In the rapidfire world of modern wellness, sound baths can be considered welcomingly antithetical. Instead of centering around a new and ever-changing product lineup, the practice simply uses the sound of instruments being played to improve mental wellbeing—sans supplements, juice shots, or face masks. So, how can you try it out for yourself? Two sound practitioners walk us through the process.
WHAT IS A SOUND BATH?
The phrase “sound bath” is often used to refer to an experience where you allow instrument-produced sound to “wash” over you and encourage a relaxed, meditative, or therapeutic state of mind. However, not all practitioners use that wording. “The two terms that I like to use are either sound therapy or sound meditation, and both of those depend on the setting. There is a reason why we’re not using the words sound ‘bath’ and sound ‘healing’,” says David Shemesh, a sound facilitator, co-founder of New York City’s Woom Center, and owner of Sound Ceremony.
“Sound can and may heal, but the practitioner is not the healer. The person that is actually experiencing the healing is the receiver,” he continues. “And we don’t call it sound ‘bath’ because that suggests that the receiver is having a passive experience. But in retrospect, it’s a very active experience.”
SO, WHAT DO SOUND BATHS DO?
Shemesh notes a familiar saying: “Energy flows where attention goes, as simple as that.” For many, a sound bath can act as a way to flow your attention towards “one single point” in order to meditate, similar to being mindful of your breathing or mantra repetition. “In this case, it’s listening to sound vibration that’s been produced by overtone-emitting instruments,” Shemesh continues. “You can’t tell yourself, ‘Oh my God, I’m meditating right now.’ Because, the moment you’re going to say that to yourself, you’re not meditating any more.”
“It’s like a massage on a cellular level,” says Avi Sherbill, sound practitioner and owner of Los Angeles-based SoundRx. “When we start the sound bath, the deep breathing techniques help people enter the rest state and takes them out of fight or flight.” There are limited scientific studies on the benefits of sound baths, but there is some evidence that sound therapy can reduce depression, tension, agitation, and anxiety.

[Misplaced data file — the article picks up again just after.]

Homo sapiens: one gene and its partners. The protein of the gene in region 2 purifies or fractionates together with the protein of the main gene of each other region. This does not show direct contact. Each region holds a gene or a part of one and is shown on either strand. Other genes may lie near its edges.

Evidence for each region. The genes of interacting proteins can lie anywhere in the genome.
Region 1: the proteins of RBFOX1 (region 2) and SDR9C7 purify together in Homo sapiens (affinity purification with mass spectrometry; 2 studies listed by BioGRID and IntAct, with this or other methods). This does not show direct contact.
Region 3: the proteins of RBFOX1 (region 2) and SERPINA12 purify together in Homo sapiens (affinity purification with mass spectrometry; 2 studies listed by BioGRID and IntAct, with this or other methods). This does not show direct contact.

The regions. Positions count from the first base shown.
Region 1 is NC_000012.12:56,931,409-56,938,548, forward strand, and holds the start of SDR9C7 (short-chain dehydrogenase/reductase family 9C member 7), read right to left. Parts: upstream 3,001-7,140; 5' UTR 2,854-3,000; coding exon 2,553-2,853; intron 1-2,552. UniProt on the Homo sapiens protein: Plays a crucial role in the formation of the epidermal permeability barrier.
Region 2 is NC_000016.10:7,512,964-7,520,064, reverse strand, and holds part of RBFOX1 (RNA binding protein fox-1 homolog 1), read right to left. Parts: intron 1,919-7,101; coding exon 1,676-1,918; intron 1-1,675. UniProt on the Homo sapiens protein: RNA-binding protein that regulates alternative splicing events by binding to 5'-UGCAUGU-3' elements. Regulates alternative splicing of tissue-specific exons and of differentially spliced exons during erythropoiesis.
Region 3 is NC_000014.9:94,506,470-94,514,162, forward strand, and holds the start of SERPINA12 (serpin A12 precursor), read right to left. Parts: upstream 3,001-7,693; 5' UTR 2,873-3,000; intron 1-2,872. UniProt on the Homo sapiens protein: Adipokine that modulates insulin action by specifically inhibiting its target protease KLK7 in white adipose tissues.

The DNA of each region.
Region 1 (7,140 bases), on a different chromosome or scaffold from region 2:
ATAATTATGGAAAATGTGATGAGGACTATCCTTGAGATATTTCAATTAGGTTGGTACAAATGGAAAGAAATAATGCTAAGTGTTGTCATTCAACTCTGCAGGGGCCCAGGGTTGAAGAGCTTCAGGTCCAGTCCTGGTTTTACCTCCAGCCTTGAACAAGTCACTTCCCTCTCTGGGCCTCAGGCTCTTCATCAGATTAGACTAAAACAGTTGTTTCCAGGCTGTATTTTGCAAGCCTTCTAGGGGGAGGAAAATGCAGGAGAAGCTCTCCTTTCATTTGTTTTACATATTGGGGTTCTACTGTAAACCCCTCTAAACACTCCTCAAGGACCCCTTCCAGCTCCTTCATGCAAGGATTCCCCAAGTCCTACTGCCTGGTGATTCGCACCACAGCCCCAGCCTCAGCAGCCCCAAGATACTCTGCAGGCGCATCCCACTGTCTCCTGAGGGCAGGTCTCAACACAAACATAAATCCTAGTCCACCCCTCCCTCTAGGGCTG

Still, others experience reactions to the process far beyond what you might expect. “People have these really profound experiences because, for a lot of people, it’s one of the first times where they’re laying their energy fields open, and they’re also letting go and letting their body open, letting their mind loosen up,” says Sherbill. “I’ve had people leave crying. They’ve told me they’ve healed their inner child. Someone who I worked with said it was like the first time they had felt safe in years, somebody that had experienced a lot of trauma. Somebody said they had a non-drug-induced psychedelic experience.”
Though not quite the same as an in-person healing experience, there are thousands of sound meditation videos on Youtube you can listen to from home:
WHAT HAPPENS DURING A SOUND BATH?
Prepare to lie down—get really comfy—and do absolutely nothing but focus on the sound for the length of the treatment. The practitioner will often walk around the room (if you’re in a group) or around your body while playing the instruments. “There’s a full participation that’s been required from the receiver to have during a session, and that participation is a very simple one: Remain present and listen, carefully and judiciously, to the sounds being produced by the instruments being played,” notes Shemesh.
What those instruments are depends on your practitioner. “Oftentimes it does incorporate some sort of singing bowls, but I’ve seen people play harp, people play different wind instruments,” explains Sherbill; who personally uses different types of bowls, a gong, and wind chimes during his practice.
Make sure you talk with your practitioner ahead of time about how long the process will last, too. “I’ve taken part in a sound bath that lasted 12 hours,” he adds. “That’s on the extreme end of it. But I’ve done them where I play for 30 minutes, I’ve played for 45 minutes. I would say the regular is like an hour.”
WHAT SHOULD YOU LOOK FOR IN A SOUND PRACTITIONER?
“There isn’t a standardized certification for this as far as I’m aware,” says Sherbill—who does have his Registered Alcohol and Drug Technician (RADT) certification through California Consortium of Addiction Programs and Professionals, allowing him to practice his work in treatment centers. Different sound facilities do offer their own types of programs akin to certification, though—such as the Woom Center’s Sound School—which can be used by newcomers to gauge a practitioner’s experience level. “Oftentimes, it is other sound therapists who have a lot of experience leading classes,” Sherbill adds.
HOW MUCH DOES A SOUND BATH COST?
Sherbill notes that the cost of an individual sound experience can “vary widely depending on technique and experience,” and that he’s seen anywhere from $80 to $500 for a 1-hour session. Those interested in group baths will find that price lowered: “I would say that the average studio price is $20, $25 for a class,” says Sherbill.
HOW OFTEN SHOULD YOU ATTEND ONE?
“I partake in it every day,” says Sherbill—adding that he sees repeat customers attend a one-on-one practice or group session once or twice per week. “I don’t think there is a limit to feeling well, you know?”
From: Harper’s BAZAAR US